- December 2016
Joao Incio on mechanisms to explain why obesity promotes cancer.
- November 2016
Mike Stratton on how mutational changes in a cancer genome can point to the cause of the cancer.
- October 2016
Ruth Muschel on a new target for treatments for colorectal cancer.
- September 2016
Freddie Hamdy on the effectiveness of treatments for prostate cancer.
- August 2016
Moshe Oren discusses the effects of the microenvironment on cancer cells.
- July 2016
Richard Gilbertson on the 'bad luck hypothesis' for the cause of cancer.
- June 2016
Key advances in clinical trials.
- May 2016
Mark Lemmon on the underlying biochemistry of cancer.
- April 2016
Roger Stupp on using alternating electric fields as treatment.
- March 2016
Charlotte Vrinten on public perception of deaths from cancer.
- February 2016
Guillermo Garcia-Manero on myelodysplastic syndromes (MDS).
- December 2015/January 2016
Nazneen Rahman on germline genetic screening in ovarian cancer.
EJC News Focus – October 2013
'New ways of learning are needed' as personalised medicine enters routine practice
Prospective observational registries, which record every clinical encounter with every patient, are going to be the way to continue progress in our understanding of cancer, according to Richard L Schilsky, Chief Medical Officer of the American Society of Clinical Oncology (ASCO).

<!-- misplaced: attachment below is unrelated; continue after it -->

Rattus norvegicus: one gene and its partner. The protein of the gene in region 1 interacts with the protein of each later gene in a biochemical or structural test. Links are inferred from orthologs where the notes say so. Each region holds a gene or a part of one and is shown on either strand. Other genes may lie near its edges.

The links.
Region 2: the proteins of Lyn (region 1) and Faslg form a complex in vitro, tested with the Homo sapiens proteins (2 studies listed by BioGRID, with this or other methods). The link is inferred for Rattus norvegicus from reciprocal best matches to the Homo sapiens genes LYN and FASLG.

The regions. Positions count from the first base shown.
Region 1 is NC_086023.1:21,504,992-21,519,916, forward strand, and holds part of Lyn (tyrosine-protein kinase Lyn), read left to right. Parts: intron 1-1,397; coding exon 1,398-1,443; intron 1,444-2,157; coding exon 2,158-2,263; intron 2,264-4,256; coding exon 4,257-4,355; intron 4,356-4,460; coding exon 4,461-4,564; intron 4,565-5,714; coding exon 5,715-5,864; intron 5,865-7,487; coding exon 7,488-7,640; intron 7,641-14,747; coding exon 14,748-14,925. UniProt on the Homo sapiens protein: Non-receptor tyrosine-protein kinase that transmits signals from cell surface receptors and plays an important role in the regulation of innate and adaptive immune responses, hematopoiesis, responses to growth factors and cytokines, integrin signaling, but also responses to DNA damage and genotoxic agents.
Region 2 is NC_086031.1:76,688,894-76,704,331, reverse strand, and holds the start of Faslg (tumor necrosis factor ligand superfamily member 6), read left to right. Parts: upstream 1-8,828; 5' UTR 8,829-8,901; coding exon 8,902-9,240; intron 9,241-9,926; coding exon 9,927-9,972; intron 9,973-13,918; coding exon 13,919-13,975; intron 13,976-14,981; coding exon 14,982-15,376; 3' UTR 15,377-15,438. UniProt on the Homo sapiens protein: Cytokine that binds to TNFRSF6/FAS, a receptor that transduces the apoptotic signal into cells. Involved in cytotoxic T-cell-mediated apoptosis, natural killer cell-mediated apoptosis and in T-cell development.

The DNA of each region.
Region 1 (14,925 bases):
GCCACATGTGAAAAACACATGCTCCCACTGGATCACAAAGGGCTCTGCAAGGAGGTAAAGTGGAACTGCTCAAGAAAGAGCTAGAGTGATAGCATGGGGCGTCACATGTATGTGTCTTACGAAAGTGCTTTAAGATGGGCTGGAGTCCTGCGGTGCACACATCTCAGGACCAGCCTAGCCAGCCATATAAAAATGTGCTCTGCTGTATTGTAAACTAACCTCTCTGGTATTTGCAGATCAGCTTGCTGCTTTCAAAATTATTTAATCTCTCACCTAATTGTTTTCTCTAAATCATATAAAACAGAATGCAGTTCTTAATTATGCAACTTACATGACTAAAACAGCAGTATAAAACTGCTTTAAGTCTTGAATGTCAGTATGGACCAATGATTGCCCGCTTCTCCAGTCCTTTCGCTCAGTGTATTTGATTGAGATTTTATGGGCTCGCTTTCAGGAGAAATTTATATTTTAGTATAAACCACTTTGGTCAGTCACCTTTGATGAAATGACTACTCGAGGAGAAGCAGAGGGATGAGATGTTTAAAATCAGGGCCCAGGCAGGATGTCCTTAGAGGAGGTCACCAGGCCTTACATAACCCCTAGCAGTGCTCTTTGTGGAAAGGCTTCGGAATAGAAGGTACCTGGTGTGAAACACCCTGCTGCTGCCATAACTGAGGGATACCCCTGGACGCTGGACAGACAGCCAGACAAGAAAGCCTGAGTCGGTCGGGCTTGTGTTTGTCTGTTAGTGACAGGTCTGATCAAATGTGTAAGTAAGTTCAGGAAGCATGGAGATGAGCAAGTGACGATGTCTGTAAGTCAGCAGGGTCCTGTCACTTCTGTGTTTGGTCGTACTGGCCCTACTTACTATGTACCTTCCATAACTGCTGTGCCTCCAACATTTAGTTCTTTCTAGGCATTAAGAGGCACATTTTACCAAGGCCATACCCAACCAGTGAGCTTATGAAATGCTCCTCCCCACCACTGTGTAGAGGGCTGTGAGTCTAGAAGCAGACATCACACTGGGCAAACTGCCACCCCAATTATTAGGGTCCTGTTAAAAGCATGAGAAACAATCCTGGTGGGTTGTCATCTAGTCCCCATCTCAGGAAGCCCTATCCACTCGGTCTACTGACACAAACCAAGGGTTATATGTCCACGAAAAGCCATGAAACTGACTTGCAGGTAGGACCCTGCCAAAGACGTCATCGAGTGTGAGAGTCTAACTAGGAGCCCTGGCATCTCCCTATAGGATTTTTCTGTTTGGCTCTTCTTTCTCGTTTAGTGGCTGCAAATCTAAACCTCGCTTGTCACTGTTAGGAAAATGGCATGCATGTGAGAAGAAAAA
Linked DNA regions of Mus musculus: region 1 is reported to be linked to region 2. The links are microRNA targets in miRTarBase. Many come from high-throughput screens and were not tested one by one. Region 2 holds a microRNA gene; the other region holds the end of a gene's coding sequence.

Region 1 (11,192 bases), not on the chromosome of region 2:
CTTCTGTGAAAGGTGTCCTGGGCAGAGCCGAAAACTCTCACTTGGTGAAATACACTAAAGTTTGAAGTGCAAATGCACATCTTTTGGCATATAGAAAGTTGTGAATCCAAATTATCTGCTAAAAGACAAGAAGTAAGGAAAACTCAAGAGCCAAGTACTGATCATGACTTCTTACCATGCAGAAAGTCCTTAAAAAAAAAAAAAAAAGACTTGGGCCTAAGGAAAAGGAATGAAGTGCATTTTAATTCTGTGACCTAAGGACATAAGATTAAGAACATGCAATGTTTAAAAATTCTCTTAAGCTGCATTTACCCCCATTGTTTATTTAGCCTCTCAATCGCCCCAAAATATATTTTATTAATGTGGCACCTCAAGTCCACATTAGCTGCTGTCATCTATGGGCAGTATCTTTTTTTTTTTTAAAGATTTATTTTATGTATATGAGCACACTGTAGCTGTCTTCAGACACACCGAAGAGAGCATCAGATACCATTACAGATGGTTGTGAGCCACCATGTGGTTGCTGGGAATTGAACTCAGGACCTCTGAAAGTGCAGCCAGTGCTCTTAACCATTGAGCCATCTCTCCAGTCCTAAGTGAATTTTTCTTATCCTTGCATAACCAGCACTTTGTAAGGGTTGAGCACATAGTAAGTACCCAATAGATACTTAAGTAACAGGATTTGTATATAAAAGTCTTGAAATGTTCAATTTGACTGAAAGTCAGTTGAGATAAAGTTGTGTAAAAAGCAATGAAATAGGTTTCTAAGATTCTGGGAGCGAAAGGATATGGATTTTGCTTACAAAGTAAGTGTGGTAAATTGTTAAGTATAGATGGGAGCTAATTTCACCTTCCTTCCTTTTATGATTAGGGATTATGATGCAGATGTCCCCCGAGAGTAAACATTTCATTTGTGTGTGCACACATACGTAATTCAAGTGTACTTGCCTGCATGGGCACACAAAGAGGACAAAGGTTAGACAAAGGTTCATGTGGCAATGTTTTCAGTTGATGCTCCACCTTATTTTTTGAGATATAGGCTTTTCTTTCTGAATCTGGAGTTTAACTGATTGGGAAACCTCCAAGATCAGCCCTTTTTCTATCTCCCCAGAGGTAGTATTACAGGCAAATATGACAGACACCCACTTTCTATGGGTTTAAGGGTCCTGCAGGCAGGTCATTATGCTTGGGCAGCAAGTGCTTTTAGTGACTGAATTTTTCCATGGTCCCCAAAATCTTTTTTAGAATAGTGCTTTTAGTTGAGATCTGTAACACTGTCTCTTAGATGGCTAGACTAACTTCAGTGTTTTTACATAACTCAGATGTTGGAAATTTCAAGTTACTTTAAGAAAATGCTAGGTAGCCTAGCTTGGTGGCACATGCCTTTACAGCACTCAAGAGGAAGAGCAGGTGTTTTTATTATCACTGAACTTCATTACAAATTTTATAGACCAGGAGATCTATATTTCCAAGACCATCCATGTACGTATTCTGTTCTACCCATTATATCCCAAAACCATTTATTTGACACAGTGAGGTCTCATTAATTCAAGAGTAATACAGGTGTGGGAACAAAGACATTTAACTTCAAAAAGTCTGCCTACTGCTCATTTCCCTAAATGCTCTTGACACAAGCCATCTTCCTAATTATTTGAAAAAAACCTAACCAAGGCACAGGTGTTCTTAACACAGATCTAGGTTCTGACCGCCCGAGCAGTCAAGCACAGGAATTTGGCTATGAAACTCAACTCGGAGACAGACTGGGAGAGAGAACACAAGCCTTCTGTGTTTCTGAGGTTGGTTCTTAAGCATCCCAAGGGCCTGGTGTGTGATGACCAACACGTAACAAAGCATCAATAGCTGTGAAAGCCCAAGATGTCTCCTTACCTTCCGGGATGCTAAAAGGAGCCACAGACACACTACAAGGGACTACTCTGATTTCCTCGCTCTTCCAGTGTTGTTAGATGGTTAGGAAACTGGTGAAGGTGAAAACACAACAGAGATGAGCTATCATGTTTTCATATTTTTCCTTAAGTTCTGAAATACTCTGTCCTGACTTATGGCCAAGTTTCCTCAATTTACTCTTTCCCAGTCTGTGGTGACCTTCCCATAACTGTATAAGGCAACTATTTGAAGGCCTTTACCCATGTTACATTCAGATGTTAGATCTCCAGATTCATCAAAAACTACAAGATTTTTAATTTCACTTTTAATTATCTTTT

Genetic characterisation has led to cancers which were traditionally considered common becoming instead a collection of rare diseases. It means that there are now too many cancers, too many drugs in development and not enough patients, time or money to study everything by doing clinical trials, he says.
In this month's EJC News Focus, Schilsky tells Helen Saul that as personalised medicine enters the clinic, changes are needed – and are happening – in research, development and the regulation of new cancer drugs.